In This Episode: If Google is “fooled” by insecure network-based security, can any of us be fully confident in such devices? Digitizing museums: Can you back up history? (Yes! And we should.) Sony’s new Aibo robot dog: cool, or crazy? And a working Apple I is going on auction.
This Week’s Hosts
- Randy Cassingham, founder of the Internet’s oldest entertainment newsletter, This is True.
- Leo Notenboom, “Chief Question Answerer” at tech education site Ask Leo!
- Gary Rosenzweig host and producer of MacMost, and mobile game developer at Clever Media.
- Kevin Savetz, web site publisher and Computer Historian at Atari Podcast.
- Longer Bios on the Hosts page.
- In the warmup, Randy is looking at the window at the first snow in the Colorado mountains, Gary tried a Lime scooter, Kevin tried the postal Informed Delivery service (but Randy grumbled it doesn’t work with PO Boxes in his town, even though the service is otherwise available there), Kevin has been playing Infocom’s “Cutthroats” (and talking about it on another podcast), and Leo has been playing with lighting and green screen effects on his videos.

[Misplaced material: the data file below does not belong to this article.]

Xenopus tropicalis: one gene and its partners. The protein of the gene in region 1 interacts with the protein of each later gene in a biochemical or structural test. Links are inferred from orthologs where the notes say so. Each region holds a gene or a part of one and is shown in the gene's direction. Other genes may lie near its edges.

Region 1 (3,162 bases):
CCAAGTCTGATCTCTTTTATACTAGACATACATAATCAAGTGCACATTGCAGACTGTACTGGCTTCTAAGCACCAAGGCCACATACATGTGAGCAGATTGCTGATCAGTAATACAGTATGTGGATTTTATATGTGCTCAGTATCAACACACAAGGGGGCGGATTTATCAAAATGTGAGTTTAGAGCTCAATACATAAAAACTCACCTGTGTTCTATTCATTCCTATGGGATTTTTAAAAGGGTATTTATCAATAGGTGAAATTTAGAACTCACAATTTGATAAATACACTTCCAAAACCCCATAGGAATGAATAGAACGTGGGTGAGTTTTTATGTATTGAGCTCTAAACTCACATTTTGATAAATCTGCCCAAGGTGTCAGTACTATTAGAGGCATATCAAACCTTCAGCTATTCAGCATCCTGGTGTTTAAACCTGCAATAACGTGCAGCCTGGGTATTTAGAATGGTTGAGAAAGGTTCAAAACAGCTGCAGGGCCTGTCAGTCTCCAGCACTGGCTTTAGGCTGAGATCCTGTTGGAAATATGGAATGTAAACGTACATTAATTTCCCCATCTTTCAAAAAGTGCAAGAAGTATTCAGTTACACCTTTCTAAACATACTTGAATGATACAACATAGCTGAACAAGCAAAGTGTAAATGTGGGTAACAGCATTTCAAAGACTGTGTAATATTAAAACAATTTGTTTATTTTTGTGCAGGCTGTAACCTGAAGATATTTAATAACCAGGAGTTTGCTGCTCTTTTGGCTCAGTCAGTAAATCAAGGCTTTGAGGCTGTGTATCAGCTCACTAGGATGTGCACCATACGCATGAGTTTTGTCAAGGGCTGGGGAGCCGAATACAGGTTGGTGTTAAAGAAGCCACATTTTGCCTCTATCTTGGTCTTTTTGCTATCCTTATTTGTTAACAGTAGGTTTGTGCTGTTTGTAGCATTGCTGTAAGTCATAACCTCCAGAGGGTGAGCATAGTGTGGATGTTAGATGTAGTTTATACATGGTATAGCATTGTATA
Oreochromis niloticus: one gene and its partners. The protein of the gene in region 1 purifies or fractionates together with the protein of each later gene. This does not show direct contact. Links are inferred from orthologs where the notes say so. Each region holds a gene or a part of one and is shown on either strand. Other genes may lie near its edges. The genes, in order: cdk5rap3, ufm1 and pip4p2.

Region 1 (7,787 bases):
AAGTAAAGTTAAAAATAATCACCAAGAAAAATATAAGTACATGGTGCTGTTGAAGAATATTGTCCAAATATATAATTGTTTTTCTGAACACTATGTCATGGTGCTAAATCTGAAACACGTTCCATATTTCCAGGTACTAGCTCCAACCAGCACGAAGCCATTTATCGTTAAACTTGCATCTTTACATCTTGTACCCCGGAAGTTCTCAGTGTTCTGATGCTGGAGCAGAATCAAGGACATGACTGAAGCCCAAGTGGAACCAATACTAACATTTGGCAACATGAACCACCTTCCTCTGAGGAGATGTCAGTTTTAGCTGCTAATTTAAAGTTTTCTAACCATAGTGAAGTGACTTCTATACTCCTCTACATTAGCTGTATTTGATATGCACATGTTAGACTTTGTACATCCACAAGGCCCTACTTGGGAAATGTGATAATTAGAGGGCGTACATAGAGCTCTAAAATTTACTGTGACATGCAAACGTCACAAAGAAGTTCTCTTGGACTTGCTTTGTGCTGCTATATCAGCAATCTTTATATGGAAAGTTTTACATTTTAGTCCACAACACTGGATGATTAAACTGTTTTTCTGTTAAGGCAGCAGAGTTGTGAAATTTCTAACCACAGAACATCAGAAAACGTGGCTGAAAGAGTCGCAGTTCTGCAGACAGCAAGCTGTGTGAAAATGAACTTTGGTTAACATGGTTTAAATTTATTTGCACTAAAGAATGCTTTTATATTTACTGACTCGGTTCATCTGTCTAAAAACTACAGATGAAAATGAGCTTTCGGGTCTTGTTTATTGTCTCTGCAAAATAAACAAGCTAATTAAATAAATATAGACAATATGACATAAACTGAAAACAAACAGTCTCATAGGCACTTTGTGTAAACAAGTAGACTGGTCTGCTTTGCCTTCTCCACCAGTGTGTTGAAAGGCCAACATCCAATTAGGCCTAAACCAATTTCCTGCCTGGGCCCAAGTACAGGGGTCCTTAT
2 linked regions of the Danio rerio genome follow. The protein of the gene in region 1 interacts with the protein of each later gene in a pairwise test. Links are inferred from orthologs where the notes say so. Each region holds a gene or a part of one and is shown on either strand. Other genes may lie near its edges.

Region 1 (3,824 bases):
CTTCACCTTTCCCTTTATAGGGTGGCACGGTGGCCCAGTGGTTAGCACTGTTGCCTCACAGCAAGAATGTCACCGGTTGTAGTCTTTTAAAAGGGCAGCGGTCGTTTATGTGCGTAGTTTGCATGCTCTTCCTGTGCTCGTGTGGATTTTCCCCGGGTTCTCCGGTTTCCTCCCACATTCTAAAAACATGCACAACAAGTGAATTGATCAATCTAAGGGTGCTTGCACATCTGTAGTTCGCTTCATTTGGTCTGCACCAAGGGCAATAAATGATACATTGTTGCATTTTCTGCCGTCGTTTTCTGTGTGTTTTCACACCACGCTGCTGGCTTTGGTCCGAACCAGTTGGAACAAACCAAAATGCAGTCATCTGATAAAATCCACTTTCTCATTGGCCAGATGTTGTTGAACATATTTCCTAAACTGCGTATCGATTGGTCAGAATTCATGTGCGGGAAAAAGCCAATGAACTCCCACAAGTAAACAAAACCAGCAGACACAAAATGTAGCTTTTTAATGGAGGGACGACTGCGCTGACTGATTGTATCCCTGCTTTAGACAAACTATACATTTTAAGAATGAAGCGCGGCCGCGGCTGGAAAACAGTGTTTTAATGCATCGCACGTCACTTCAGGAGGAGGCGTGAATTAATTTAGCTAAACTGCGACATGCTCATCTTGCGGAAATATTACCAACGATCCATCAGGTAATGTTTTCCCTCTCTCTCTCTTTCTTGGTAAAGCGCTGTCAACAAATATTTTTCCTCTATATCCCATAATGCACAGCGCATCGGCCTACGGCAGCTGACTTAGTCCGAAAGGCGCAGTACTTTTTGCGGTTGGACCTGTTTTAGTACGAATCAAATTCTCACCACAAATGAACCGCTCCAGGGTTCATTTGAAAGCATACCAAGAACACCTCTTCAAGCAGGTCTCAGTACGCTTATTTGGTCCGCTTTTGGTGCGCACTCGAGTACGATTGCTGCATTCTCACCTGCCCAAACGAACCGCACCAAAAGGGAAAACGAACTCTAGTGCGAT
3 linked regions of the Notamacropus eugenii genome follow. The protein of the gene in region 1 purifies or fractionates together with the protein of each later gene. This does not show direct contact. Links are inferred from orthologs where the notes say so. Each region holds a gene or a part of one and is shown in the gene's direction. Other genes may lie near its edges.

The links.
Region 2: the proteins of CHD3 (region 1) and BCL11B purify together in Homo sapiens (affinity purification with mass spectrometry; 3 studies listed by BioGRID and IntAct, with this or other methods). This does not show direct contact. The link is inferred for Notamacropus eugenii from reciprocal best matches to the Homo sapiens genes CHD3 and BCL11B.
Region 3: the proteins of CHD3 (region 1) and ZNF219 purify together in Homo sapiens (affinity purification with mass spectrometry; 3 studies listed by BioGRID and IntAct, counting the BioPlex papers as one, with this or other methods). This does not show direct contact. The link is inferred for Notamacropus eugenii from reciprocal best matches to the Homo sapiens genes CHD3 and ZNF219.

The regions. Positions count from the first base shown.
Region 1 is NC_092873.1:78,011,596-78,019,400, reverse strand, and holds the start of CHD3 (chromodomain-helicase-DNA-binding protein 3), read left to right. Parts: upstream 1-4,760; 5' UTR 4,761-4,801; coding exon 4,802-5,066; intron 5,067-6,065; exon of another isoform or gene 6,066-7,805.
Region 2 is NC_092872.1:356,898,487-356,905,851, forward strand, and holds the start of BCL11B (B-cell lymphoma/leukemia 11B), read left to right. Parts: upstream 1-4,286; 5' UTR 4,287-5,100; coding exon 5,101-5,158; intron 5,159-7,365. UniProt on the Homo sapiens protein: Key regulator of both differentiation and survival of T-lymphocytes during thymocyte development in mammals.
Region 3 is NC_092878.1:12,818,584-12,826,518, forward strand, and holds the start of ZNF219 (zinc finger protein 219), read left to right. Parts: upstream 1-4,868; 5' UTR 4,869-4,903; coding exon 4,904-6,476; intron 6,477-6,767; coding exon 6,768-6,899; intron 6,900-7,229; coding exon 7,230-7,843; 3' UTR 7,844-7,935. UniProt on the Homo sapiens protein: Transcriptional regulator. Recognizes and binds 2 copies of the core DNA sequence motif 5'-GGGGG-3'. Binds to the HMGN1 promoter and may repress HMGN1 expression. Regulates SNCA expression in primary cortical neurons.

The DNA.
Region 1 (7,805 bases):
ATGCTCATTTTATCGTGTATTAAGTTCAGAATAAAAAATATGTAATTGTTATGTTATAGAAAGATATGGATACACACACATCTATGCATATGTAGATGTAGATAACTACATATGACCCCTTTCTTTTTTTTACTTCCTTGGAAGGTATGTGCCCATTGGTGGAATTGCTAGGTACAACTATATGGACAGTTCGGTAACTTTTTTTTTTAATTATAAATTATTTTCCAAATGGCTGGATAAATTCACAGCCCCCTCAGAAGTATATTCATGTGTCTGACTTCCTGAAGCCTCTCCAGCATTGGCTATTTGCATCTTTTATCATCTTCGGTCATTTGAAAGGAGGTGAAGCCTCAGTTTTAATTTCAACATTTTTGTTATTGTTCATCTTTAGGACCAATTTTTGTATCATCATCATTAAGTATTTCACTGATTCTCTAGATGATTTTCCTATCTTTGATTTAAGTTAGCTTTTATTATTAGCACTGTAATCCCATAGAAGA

- For the Breach of the Week, Randy talked about a Google (network?) engineer who discovered a vulnerability in the company’s security — the keycard-controlled doors. Due to a design shortcut in the encryption, he could control any door he wanted, or even lock valid keycards out. It brings a lesson: if Google could be “fooled” by an insecure online device, we all can. (Gizmodo)
- Leo brought up an example of how more and more fascinating data is being made available online. The example at hand: Centuries-Old Plant Collection Now Online — A Treasure Trove For Researchers (WUNC) — which lead he got from ResearchBuzz, a fantastic resource for more information relating to research, search, and online data from our mutual friend Tara Calishain.
- That led to a discussion about museums in general: Brazil’s National Museum burned to the ground this weekend, so what portion of that collection is “backed up” — digitized — so history wasn’t lost? (Leo and Randy talked about this very thing in Randy’s podcast when Hewlett-Packard’s archive was destroyed by fire.)
- Gary is very enthusiastic about the new Aibo robot dog from Sony. This is a reboot of the Aibo, which came out in 1999 and was discontinued in 2006. The new robot is very advanced compared to the original and the hosts discussed the possibilities of a small mobile connected household robot dog. (TechCrunch & CNet)
- Only a handful of Apple I computers exist. One is expected to fetch $300,000 at auction. Kevin contends that if you’re in the market, it’s actually a really good time to buy an Apple I. (Seattle Times)